Self Care Week

 In Awareness Campaigns

The Self Care Forum’s Self Care Week is an annual awareness week taking place from the 13th to 19th November 2017. The Self Care Forum was established in May 2011 and is a resource for people and patient-facing organisations such as CCGs, surgeries, local councils, the voluntary and private sector to help them support people to take better care of their own health.

What is the aim of Self Care Week?

The Self Care Forum describes the aim of Self Care Week as “providing people-facing organisations with a focus to hold a targeted campaign to support people to take care of their health and wellbeing and improve their understanding of doing so”.

Awareness Weeks facilitate people from different backgrounds, coming together to share their experiences, helping to shine a light on a topic, in this case, self care. The collective voice of many people helps get the important message across and maximises the reach and impact.

The theme this year of Self Care Week is “engaging and empowering people to look after their own health” and the title is Embracing self care for life. You can get involved in the discussion on social Media by using #SelfCareWeek, #SelfCareForLife and @SelfCareForum.

What is Self Care?

The Self Care Forum defines self care as “The actions that individuals take for themselves, on behalf of and with others in order to develop, protect, maintain and improve their health, wellbeing or wellness”.

Self care can relate to both physical health and mental health, with both being equally as important. People have an important role in their healthcare as ultimately it will be their choices, be it lifestyle or medical, that will determine healthcare outcomes. People play a key role in protecting their health and choosing appropriate treatments when required.

Self care can range from day to day choices to seeking medical aid for health problems. Knowing when to seek medical help and when not to, is now more important than ever. For example, annual attendances at A&E’s across England in 1987-88 was recorded as 13,903,667, compared to 23,371,928 attendances in 2016-2017. In this 19 year period attendances at A&E have almost doubled, and a lot of these visits are not emergencies and can be helped by other medical professionals such as GP’s or pharmacists.

The Self Care Forum suggest that around 80% of all care is self care, but in spite of this, 57 million unnecessary GP consultations a year are booked for minor ailments. These cost the NHS £2 billion and, on average, takes up to an hour a day of a GP’s time. This time could be much better spent on patients that genuinely need medical help.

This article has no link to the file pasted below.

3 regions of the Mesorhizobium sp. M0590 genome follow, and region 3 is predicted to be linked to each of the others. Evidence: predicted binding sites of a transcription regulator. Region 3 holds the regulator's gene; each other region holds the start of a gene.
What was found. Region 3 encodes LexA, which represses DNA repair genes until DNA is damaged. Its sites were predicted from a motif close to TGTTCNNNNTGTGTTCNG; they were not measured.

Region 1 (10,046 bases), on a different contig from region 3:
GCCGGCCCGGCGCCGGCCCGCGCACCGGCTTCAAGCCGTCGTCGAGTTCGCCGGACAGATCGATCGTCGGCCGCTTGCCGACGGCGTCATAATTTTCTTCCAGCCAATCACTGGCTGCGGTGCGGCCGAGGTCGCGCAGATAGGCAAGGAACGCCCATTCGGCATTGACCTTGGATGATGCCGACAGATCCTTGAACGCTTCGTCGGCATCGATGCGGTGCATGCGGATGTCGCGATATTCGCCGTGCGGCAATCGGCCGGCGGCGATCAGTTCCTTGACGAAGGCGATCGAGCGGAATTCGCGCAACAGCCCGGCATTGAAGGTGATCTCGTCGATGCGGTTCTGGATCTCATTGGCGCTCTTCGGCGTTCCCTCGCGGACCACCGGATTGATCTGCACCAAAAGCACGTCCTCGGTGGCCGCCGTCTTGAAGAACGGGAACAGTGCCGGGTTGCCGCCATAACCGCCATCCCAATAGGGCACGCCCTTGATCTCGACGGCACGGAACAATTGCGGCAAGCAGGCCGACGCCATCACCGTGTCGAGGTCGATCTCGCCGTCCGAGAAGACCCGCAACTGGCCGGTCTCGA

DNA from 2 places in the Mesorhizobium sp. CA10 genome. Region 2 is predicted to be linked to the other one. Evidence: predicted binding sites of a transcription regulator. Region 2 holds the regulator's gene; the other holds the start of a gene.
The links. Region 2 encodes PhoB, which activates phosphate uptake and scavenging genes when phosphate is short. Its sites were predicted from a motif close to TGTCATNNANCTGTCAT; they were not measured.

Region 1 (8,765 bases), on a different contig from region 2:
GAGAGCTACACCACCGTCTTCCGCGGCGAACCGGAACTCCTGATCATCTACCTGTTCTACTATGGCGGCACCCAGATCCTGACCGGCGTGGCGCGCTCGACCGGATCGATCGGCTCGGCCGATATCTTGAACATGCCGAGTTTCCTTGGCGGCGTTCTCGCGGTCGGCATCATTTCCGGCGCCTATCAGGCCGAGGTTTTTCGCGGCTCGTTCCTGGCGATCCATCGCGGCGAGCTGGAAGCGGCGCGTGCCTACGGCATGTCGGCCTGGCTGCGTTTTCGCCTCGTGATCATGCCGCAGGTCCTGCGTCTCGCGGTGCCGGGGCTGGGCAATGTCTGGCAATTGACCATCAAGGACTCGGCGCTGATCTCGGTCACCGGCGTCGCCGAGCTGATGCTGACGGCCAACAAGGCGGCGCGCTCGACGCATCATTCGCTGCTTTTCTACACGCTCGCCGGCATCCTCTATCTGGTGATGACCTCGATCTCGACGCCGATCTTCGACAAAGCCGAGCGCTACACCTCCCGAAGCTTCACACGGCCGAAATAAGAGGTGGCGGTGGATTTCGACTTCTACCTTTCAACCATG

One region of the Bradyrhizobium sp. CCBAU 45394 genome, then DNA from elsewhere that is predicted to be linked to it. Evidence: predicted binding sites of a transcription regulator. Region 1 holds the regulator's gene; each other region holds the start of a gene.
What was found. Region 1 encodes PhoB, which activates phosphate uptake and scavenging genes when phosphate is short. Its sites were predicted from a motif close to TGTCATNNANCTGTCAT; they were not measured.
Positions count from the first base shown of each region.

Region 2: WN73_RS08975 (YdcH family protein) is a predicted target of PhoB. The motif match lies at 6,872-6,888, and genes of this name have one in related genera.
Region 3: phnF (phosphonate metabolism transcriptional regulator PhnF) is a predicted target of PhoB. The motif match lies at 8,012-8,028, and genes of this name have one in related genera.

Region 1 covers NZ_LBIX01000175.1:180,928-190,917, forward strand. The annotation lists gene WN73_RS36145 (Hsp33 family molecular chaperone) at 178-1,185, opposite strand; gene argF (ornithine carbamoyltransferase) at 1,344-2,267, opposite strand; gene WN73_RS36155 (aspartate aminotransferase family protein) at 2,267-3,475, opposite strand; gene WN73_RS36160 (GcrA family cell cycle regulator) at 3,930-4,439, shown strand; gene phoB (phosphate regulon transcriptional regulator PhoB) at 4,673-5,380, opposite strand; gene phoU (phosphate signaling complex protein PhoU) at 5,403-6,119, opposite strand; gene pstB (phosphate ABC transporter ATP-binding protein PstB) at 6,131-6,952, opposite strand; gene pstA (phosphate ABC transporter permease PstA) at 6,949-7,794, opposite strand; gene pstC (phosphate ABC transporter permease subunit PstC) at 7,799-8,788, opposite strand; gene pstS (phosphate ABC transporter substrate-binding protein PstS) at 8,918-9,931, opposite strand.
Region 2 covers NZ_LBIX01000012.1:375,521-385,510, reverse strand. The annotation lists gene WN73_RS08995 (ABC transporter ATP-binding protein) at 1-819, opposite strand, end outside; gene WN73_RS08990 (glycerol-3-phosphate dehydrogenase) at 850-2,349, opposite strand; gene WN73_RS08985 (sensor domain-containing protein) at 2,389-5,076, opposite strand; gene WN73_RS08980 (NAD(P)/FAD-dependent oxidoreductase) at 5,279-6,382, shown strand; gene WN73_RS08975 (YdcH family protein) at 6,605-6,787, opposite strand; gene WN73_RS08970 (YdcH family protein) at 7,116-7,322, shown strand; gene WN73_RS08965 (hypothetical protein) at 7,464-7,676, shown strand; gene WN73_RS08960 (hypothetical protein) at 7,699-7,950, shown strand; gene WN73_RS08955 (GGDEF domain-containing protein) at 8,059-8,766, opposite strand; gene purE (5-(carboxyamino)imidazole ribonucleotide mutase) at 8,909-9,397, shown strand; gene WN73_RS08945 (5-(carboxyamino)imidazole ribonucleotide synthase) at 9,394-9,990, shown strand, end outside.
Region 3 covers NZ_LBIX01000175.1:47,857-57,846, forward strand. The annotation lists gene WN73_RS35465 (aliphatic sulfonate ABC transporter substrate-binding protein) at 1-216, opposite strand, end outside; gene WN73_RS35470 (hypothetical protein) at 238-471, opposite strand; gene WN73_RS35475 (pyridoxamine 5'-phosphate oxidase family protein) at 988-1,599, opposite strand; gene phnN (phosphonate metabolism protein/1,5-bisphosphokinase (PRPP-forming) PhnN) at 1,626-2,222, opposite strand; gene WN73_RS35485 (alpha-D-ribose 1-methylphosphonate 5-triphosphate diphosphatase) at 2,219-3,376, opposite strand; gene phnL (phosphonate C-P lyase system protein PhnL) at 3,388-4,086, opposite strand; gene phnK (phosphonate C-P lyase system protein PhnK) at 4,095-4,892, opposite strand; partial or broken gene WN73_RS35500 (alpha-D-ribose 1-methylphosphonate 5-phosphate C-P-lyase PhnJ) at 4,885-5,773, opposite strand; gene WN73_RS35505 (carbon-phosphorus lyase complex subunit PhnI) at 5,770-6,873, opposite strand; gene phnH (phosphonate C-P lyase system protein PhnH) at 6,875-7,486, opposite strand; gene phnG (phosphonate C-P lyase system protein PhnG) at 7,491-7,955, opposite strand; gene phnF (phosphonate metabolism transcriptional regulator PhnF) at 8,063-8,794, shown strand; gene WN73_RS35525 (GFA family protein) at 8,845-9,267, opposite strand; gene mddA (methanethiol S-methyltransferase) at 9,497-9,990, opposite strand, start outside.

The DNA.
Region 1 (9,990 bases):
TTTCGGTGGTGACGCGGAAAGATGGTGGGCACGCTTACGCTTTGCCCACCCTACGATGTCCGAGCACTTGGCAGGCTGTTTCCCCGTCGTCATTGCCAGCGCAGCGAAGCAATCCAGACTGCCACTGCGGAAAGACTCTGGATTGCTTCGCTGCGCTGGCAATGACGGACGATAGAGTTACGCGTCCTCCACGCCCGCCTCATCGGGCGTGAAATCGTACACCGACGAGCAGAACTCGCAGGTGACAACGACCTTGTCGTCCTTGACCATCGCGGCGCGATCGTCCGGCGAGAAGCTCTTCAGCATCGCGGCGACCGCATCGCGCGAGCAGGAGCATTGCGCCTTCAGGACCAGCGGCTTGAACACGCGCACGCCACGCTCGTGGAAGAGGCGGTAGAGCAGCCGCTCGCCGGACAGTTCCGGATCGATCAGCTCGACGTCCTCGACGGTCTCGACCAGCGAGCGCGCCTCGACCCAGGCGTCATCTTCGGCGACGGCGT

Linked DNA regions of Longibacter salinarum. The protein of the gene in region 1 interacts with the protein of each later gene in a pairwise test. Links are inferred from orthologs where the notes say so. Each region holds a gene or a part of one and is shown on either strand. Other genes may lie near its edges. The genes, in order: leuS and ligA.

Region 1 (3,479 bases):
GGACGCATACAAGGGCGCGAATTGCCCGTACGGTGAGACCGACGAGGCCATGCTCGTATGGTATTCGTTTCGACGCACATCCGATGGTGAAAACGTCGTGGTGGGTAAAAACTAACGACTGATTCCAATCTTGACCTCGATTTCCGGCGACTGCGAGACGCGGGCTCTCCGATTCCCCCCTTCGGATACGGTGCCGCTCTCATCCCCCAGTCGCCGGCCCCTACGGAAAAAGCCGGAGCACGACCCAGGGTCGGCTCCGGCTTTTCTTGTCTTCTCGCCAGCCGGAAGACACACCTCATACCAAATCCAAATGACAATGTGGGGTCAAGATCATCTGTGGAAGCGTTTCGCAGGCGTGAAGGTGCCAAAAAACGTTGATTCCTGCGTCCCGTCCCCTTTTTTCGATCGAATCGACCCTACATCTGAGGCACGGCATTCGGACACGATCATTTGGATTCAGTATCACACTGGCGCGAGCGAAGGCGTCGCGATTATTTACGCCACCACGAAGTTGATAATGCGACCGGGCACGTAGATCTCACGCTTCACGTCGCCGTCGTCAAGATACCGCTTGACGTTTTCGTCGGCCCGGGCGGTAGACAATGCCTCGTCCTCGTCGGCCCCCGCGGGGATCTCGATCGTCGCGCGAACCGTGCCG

This is where awareness of self care is important, not just for yourself, but to look out for your loved ones as well. Making healthy lifestyle choices is the first step to ensuring good health and people should always be mindful of their mental wellbeing. This is the foundation of self care which will hopefully mean people will not have to seek the help of a medical professional often.

Facts about Self Care in the UK

NHS England and Ipsos MORI combined to conduct a GP Patient Survey in 2014, to get feedback from patients on topics including Self Care. Here is a snapshot of the feedback regarding self care:

  • 92.5% of patients are confident in managing their own health.
  • 54% of all patients have one or more long-standing health condition.
  • 63.7% of patients with a long-standing health condition say they received enough support from local services or organisations in the last six months to help them manage their condition.
  • 90.6% of patients say they have no problems with self-care.
  • 75.9% of patients say they have no problems with mobility.
  • 73.8% of patients say they have no problems with usual activities.
  • A notable proportion of patients (31.7%) have problems with anxiety or depression.
  • Over 1 in 6 patients (17.4%) stated their activities were limited due to recent illness or injury.
  • Only 3.1% said they had a written care plan, with 96.9% of people not having one, or didn’t know if they did.
  • Of the patients who had a written care plan –
  • 72% said they were involved in setting goals for themselves or choosing how they want to manage their own health.
  • 70.9% said they use their written care plan to manage their day to day health
  • 60.5% said that a GP, nurse or other health professionals regularly review their written care plan with them.

If you would like to see the full results of the survey please click here.





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